Academic journal article The American Biology Teacher

Installing Professionalism

Academic journal article The American Biology Teacher

Installing Professionalism

Article excerpt

In addition to being a professor of biology at a community college, I am also president of my local school board. Of course, as school board president, I hear from many people in my community regarding concerns they have about our district. Recently I was approached by several parents regarding what they perceived as a lack of dedication on the part of several teachers. The parents had observed these teachers arriving late on multiple occasions. They wanted to know how the teachers could be doing a good job when they didn't even care enough to arrive early and prepare for the day's activities. They went on to state that teachers have an easy job. Teachers arrive at work at 8:00 am and leave at 3:00 pm every day. Teachers get every holiday off, in addition to working only half a day when there are institute days. Teachers even get paid to have the entire summer off! No wonder education in this country is in such bad shape.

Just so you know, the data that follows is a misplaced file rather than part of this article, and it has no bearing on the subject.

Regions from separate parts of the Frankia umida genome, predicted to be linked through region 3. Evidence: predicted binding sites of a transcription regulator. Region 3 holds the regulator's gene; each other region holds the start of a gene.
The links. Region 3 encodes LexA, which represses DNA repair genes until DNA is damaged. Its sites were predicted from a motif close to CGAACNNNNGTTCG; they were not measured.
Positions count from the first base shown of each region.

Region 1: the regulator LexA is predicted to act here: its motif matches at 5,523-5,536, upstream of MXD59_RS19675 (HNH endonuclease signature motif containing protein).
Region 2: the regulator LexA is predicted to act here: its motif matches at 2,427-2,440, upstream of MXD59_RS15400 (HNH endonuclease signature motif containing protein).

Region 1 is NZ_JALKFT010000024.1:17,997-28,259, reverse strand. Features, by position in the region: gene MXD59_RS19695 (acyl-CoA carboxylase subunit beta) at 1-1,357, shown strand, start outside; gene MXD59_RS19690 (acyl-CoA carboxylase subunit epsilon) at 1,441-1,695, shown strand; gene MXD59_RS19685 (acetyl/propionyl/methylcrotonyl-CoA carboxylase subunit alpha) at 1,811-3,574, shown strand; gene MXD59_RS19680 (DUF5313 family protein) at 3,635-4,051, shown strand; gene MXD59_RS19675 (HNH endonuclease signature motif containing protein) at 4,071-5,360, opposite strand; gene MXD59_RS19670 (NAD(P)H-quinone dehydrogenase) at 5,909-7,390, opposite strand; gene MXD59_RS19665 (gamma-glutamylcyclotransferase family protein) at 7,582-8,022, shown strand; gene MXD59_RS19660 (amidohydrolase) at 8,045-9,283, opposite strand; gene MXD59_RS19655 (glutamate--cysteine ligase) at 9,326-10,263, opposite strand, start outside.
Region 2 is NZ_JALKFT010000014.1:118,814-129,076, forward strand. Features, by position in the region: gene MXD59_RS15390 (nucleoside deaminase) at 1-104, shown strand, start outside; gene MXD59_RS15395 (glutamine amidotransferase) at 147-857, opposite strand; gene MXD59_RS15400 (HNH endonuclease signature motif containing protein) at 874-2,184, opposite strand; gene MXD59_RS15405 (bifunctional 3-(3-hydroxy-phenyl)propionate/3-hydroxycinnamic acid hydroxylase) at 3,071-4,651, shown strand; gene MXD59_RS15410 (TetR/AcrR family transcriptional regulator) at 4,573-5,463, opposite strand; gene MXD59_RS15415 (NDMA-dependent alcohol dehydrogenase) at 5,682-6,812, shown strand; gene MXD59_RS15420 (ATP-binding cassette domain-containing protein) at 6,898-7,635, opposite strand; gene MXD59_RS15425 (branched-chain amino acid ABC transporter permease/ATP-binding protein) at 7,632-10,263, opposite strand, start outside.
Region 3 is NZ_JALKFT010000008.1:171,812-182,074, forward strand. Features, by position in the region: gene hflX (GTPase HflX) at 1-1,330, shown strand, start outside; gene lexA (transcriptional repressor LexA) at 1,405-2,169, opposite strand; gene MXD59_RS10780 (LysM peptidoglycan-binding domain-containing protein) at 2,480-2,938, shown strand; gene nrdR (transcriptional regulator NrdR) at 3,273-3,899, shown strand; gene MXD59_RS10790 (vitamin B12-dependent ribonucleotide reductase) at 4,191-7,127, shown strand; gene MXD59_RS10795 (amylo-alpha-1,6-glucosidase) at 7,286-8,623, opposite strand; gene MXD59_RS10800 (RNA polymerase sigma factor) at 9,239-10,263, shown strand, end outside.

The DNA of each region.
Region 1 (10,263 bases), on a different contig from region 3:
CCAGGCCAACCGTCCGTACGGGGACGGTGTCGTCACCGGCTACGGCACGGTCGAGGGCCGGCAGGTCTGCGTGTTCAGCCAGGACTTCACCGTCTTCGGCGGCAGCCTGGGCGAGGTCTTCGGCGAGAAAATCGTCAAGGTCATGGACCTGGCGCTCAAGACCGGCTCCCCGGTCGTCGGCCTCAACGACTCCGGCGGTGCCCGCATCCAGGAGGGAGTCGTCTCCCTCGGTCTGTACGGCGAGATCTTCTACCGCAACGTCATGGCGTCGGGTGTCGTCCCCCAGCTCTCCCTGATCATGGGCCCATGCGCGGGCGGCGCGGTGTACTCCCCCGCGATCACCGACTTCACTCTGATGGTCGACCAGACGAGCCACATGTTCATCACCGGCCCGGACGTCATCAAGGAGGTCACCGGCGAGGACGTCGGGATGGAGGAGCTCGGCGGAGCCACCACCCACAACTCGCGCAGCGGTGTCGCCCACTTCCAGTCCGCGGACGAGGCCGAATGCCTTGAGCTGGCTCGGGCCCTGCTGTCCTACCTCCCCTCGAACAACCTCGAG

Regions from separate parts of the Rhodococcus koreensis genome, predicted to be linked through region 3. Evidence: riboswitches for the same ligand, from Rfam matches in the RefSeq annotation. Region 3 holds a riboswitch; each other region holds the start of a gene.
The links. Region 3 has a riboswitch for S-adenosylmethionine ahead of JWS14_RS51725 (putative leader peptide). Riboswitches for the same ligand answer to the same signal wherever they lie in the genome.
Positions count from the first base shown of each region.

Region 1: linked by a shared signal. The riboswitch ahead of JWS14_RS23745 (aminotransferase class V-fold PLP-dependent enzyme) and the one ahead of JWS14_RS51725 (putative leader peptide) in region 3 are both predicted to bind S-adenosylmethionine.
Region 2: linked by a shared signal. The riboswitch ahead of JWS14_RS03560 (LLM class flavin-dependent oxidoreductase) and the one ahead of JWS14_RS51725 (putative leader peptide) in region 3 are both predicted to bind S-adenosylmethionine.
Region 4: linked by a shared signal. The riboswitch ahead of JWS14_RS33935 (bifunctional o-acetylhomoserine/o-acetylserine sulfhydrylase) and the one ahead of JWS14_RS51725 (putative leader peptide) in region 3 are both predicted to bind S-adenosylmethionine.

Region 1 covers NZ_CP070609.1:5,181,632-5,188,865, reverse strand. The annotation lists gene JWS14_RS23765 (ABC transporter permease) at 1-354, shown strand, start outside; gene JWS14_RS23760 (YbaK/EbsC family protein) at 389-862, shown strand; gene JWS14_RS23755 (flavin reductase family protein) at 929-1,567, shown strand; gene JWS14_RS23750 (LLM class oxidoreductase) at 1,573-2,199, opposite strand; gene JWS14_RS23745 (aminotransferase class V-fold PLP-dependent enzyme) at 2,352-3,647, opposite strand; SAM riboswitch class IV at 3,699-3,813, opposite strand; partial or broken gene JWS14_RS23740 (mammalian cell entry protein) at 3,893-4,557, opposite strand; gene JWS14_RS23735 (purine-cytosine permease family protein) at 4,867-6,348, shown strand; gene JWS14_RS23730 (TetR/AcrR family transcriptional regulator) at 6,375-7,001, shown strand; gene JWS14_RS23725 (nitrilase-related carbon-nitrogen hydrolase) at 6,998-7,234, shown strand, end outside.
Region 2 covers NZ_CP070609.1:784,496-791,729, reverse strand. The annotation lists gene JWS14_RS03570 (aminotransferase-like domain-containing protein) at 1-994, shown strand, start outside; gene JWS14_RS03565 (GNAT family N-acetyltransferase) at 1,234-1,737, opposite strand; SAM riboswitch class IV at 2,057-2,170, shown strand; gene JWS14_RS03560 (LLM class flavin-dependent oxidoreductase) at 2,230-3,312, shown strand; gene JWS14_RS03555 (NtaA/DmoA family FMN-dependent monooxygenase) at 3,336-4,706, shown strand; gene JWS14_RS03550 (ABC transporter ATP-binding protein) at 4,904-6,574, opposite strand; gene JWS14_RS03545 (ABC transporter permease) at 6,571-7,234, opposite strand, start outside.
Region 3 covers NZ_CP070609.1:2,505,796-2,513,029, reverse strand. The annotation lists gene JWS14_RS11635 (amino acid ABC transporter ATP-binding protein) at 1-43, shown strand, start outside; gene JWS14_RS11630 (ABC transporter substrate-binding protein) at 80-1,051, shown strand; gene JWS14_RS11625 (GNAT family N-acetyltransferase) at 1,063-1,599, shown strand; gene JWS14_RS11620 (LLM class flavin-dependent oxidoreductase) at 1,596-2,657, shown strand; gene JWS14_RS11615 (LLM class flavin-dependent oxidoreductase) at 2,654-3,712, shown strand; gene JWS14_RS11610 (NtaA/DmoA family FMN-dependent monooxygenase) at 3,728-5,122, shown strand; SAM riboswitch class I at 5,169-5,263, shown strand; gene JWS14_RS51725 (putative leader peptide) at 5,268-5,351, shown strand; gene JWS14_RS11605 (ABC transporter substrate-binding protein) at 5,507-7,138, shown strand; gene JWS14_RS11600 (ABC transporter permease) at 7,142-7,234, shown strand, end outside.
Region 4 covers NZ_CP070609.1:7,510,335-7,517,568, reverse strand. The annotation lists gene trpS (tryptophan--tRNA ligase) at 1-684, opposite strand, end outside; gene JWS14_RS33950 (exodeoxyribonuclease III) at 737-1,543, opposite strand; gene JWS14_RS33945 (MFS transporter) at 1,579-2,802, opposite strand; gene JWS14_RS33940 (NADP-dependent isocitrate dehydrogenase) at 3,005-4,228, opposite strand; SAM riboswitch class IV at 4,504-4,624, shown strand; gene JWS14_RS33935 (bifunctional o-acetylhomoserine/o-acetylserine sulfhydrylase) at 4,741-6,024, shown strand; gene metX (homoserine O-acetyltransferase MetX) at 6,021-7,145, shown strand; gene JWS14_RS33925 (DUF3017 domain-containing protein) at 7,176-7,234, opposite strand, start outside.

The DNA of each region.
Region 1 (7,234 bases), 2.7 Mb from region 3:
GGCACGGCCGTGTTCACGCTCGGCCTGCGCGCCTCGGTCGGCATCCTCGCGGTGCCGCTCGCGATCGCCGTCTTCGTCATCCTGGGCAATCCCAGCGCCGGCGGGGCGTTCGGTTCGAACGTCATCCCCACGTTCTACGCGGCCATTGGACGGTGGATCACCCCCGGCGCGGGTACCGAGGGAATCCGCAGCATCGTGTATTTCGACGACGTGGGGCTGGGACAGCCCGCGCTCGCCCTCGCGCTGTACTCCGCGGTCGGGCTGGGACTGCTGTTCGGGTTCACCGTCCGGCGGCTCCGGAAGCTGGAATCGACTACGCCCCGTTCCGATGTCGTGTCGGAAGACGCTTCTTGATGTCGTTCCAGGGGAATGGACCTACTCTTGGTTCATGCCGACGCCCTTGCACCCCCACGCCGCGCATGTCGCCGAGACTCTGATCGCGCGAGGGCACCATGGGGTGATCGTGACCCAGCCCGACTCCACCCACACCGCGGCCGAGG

Of course, as an educator, I was upset with these parents who didn't have the slightest idea of what was involved in quality teaching. But I also had to remind myself that I did not personally know the teachers they were referring to. I could only speak to my own sense of dedication and professionalism.

This interaction caused me to reflect on teaching as a profession. Obviously these parents felt that teaching was merely a job and a part-time one at that. Unfortunately, many other individuals in other communities across the nation share these same feelings about teaching. Why is teaching considered more of a job than a profession?

Being professional means being dedicated to your professional development, both for yourself and for the students you teach. It means being competent and skillful, but it also means behaving in an ethical way. It means putting your students first, and acting in their best interests.

In college, my professors encouraged me to join professional organizations. They instilled in me the importance for an educator to see himself or herself as a professional who was part of a larger network of educators. …

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